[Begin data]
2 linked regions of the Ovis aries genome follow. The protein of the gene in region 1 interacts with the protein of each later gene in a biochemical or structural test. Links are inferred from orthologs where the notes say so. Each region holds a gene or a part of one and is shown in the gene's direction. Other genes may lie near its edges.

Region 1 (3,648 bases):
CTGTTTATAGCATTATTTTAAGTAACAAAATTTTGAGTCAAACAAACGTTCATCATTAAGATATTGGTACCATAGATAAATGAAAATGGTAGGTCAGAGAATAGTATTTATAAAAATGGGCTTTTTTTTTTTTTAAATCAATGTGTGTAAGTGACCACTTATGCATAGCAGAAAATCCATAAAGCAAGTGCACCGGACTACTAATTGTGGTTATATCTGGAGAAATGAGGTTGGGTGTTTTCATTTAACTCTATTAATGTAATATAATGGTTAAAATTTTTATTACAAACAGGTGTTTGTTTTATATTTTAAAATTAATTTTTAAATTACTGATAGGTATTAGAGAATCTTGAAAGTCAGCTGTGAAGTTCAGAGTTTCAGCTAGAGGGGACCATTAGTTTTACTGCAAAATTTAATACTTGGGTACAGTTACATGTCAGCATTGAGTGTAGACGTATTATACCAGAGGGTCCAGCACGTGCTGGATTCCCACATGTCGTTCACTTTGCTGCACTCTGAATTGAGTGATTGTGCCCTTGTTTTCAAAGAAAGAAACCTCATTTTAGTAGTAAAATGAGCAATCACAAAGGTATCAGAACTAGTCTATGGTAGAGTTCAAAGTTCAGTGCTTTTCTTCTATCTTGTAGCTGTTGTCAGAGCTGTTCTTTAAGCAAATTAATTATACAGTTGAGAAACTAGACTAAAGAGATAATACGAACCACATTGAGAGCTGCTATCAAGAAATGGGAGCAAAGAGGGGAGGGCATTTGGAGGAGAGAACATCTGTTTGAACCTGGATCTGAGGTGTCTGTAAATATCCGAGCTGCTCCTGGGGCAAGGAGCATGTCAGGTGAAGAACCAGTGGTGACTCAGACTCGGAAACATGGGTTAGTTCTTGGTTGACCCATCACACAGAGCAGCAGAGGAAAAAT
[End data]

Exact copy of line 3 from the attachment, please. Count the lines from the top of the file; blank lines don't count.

CTGTTTATAGCATTATTTTAAGTAACAAAATTTTGAGTCAAACAAACGTTCATCATTAAGATATTGGTACCATAGATAAATGAAAATGGTAGGTCAGAGAATAGTATTTATAAAAATGGGCTTTTTTTTTTTTTAAATCAATGTGTGTAAGTGACCACTTATGCATAGCAGAAAATCCATAAAGCAAGTGCACCGGACTACTAATTGTGGTTATATCTGGAGAAATGAGGTTGGGTGTTTTCATTTAACTCTATTAATGTAATATAATGGTTAAAATTTTTATTACAAACAGGTGTTTGTTTTATATTTTAAAATTAATTTTTAAATTACTGATAGGTATTAGAGAATCTTGAAAGTCAGCTGTGAAGTTCAGAGTTTCAGCTAGAGGGGACCATTAGTTTTACTGCAAAATTTAATACTTGGGTACAGTTACATGTCAGCATTGAGTGTAGACGTATTATACCAGAGGGTCCAGCACGTGCTGGATTCCCACATGTCGTTCACTTTGCTGCACTCTGAATTGAGTGATTGTGCCCTTGTTTTCAAAGAAAGAAACCTCATTTTAGTAGTAAAATGAGCAATCACAAAGGTATCAGAACTAGTCTATGGTAGAGTTCAAAGTTCAGTGCTTTTCTTCTATCTTGTAGCTGTTGTCAGAGCTGTTCTTTAAGCAAATTAATTATACAGTTGAGAAACTAGACTAAAGAGATAATACGAACCACATTGAGAGCTGCTATCAAGAAATGGGAGCAAAGAGGGGAGGGCATTTGGAGGAGAGAACATCTGTTTGAACCTGGATCTGAGGTGTCTGTAAATATCCGAGCTGCTCCTGGGGCAAGGAGCATGTCAGGTGAAGAACCAGTGGTGACTCAGACTCGGAAACATGGGTTAGTTCTTGGTTGACCCATCACACAGAGCAGCAGAGGAAAAAT